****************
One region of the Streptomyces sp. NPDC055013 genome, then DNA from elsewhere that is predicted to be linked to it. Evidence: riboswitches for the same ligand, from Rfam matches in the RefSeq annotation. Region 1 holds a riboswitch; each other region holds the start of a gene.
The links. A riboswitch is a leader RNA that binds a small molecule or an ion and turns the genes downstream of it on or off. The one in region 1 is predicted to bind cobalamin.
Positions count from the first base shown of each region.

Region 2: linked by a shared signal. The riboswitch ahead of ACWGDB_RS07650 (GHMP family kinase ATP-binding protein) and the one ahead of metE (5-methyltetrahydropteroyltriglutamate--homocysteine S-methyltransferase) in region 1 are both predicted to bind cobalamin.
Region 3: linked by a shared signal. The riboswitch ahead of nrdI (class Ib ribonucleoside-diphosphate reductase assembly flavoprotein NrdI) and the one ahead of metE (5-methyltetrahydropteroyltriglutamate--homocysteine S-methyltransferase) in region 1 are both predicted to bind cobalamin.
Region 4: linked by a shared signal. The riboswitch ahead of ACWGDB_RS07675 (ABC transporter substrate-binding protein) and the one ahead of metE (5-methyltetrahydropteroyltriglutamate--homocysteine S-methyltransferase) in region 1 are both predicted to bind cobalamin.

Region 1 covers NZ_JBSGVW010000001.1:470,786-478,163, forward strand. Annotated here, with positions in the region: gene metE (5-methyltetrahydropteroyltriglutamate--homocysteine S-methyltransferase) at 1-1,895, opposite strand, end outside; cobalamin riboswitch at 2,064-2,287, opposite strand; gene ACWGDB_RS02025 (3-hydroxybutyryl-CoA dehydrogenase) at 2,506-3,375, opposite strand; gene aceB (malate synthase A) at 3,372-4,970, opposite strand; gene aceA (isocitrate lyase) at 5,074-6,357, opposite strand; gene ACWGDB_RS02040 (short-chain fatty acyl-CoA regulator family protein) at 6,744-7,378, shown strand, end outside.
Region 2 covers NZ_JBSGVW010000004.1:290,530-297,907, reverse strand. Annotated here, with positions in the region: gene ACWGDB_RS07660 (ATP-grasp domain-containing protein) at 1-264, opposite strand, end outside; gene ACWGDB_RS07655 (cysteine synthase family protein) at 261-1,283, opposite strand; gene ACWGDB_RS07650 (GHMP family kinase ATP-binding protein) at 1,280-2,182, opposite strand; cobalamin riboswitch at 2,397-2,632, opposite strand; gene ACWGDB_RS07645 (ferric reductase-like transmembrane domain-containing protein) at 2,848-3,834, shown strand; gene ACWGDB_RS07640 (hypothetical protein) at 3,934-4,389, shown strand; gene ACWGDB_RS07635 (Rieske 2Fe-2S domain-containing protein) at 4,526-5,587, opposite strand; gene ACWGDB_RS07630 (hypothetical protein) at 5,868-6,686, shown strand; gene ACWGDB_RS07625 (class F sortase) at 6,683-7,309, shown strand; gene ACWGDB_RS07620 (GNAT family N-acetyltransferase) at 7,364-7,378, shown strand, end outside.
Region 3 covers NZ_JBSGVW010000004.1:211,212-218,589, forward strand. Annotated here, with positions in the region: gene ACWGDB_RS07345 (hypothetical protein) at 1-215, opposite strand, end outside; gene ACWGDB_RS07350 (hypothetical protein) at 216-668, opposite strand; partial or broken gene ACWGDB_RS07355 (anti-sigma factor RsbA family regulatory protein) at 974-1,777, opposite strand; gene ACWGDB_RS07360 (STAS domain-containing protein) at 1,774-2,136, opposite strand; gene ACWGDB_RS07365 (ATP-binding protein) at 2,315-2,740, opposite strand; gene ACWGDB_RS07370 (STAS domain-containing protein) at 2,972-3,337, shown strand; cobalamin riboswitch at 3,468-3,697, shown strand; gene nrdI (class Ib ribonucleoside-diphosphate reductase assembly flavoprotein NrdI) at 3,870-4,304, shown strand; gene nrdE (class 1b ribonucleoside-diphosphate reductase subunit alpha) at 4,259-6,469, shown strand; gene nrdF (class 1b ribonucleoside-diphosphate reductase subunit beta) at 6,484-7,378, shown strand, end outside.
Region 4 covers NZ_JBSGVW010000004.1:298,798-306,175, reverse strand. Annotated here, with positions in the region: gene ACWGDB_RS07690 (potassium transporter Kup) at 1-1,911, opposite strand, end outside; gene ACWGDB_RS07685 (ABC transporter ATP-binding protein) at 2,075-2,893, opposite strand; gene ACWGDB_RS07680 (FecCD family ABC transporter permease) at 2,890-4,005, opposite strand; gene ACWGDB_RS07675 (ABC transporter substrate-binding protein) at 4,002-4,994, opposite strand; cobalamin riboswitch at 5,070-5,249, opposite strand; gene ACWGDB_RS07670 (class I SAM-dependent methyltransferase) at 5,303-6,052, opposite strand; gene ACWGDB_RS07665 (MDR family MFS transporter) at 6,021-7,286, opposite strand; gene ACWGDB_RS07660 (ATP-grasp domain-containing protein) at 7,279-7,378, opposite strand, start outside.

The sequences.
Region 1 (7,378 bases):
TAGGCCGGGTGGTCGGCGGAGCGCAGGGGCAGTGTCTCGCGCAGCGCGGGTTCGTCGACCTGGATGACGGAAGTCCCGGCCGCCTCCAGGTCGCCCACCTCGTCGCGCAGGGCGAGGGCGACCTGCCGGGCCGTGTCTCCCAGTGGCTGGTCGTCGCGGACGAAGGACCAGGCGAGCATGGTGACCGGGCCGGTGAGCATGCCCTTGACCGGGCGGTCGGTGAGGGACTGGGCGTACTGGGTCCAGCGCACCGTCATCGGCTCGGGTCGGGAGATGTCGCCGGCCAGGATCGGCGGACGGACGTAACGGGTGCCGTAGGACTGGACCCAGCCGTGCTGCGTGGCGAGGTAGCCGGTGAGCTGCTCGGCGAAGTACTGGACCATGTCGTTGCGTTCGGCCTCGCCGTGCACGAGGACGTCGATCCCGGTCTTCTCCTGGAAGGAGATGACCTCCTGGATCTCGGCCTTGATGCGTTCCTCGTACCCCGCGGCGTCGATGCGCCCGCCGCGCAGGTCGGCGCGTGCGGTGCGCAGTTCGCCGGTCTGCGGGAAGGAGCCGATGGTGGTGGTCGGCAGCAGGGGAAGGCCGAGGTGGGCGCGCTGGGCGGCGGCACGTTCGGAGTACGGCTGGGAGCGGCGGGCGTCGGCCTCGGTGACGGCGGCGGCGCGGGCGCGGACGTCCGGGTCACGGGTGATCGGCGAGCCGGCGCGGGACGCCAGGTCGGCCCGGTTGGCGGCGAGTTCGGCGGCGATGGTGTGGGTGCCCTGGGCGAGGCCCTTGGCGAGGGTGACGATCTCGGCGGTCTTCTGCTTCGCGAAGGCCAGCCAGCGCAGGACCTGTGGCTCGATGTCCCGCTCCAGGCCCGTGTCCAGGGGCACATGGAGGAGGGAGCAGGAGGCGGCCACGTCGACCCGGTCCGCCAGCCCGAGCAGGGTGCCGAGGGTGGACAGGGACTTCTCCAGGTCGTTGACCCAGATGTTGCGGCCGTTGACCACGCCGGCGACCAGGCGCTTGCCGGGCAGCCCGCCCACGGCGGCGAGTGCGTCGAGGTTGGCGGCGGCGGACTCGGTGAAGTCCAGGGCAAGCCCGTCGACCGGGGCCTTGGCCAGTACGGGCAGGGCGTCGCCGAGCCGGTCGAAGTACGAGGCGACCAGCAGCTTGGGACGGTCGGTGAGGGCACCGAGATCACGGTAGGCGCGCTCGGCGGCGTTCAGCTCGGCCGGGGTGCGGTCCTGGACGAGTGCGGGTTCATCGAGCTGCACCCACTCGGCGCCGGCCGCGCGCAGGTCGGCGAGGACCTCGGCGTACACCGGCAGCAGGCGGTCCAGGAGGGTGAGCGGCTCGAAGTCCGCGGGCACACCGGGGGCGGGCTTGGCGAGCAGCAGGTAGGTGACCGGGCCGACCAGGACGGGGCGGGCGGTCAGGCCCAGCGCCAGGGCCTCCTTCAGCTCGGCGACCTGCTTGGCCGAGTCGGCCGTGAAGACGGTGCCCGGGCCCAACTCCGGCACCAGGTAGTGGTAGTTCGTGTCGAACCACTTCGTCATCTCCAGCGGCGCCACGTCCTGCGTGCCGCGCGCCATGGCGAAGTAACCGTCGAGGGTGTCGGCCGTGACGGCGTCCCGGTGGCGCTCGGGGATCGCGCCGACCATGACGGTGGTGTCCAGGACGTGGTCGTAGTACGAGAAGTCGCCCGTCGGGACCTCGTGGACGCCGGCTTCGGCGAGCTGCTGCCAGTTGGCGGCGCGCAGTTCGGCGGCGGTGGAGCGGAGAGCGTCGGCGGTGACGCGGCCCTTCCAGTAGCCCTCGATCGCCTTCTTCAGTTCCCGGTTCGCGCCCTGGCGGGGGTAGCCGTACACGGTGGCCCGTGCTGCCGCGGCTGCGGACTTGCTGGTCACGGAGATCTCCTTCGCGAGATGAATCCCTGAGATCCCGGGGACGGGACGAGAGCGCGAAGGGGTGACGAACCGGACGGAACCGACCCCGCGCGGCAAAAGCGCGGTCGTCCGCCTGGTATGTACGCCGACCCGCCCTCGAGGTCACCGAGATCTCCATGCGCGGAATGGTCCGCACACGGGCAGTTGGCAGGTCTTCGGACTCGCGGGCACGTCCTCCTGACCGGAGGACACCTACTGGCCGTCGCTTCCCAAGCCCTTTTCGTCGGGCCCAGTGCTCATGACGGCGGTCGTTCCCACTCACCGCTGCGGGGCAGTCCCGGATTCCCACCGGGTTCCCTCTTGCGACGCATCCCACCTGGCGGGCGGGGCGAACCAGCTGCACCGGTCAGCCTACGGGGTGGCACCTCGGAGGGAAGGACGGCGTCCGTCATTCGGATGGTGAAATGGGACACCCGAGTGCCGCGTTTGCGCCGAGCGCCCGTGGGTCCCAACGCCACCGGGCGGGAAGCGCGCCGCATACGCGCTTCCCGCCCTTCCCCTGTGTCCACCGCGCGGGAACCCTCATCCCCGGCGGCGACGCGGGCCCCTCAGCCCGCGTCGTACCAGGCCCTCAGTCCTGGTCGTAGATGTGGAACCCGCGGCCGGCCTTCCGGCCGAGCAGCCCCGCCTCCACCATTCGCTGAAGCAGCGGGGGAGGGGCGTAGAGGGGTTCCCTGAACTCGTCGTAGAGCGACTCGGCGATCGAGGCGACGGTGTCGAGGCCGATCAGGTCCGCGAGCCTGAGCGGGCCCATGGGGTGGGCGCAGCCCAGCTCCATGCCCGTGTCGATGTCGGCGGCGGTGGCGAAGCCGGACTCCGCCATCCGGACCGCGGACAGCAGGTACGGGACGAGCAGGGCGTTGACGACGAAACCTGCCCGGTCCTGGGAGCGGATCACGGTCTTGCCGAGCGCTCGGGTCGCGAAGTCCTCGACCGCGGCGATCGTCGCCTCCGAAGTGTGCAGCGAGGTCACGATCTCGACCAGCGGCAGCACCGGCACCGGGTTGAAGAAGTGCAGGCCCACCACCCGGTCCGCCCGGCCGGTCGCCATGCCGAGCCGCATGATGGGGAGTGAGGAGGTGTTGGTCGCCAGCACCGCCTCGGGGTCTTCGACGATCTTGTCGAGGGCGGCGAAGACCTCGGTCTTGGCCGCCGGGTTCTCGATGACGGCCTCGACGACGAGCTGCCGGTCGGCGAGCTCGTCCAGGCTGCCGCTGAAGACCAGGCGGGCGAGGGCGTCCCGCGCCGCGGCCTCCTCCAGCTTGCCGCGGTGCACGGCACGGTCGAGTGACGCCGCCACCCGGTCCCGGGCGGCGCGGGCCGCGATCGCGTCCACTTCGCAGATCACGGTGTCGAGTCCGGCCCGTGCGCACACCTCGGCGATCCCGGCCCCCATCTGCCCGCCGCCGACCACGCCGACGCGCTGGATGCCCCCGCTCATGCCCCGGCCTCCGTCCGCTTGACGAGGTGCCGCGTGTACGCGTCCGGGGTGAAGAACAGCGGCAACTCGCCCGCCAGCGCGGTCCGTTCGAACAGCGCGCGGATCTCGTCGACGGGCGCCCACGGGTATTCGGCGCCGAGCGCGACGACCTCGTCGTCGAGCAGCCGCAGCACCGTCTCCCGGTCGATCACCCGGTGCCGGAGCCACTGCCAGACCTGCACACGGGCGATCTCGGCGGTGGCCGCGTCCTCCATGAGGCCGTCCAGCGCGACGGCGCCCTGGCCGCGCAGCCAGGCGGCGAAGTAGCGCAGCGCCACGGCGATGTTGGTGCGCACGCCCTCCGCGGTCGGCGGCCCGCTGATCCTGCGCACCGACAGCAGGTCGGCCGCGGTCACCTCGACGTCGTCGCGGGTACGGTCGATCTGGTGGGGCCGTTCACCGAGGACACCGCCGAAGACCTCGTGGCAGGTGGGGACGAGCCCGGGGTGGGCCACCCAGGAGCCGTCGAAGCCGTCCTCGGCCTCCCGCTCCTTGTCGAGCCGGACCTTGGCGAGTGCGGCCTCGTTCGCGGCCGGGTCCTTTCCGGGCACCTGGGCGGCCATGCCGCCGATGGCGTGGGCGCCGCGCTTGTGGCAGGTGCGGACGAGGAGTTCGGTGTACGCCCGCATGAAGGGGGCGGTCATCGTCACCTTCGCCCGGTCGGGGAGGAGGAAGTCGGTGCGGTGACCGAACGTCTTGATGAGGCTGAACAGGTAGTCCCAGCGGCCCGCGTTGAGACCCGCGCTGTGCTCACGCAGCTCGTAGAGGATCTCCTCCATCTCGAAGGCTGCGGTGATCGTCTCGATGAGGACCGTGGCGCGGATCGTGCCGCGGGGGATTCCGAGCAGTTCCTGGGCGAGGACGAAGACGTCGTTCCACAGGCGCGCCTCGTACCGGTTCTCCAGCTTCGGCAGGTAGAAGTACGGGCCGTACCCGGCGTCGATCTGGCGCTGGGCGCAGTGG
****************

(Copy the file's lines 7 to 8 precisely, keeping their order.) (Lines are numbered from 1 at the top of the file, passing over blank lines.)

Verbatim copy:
Region 1 covers NZ_JBSGVW010000001.1:470,786-478,163, forward strand. Annotated here, with positions in the region: gene metE (5-methyltetrahydropteroyltriglutamate--homocysteine S-methyltransferase) at 1-1,895, opposite strand, end outside; cobalamin riboswitch at 2,064-2,287, opposite strand; gene ACWGDB_RS02025 (3-hydroxybutyryl-CoA dehydrogenase) at 2,506-3,375, opposite strand; gene aceB (malate synthase A) at 3,372-4,970, opposite strand; gene aceA (isocitrate lyase) at 5,074-6,357, opposite strand; gene ACWGDB_RS02040 (short-chain fatty acyl-CoA regulator family protein) at 6,744-7,378, shown strand, end outside.
Region 2 covers NZ_JBSGVW010000004.1:290,530-297,907, reverse strand. Annotated here, with positions in the region: gene ACWGDB_RS07660 (ATP-grasp domain-containing protein) at 1-264, opposite strand, end outside; gene ACWGDB_RS07655 (cysteine synthase family protein) at 261-1,283, opposite strand; gene ACWGDB_RS07650 (GHMP family kinase ATP-binding protein) at 1,280-2,182, opposite strand; cobalamin riboswitch at 2,397-2,632, opposite strand; gene ACWGDB_RS07645 (ferric reductase-like transmembrane domain-containing protein) at 2,848-3,834, shown strand; gene ACWGDB_RS07640 (hypothetical protein) at 3,934-4,389, shown strand; gene ACWGDB_RS07635 (Rieske 2Fe-2S domain-containing protein) at 4,526-5,587, opposite strand; gene ACWGDB_RS07630 (hypothetical protein) at 5,868-6,686, shown strand; gene ACWGDB_RS07625 (class F sortase) at 6,683-7,309, shown strand; gene ACWGDB_RS07620 (GNAT family N-acetyltransferase) at 7,364-7,378, shown strand, end outside.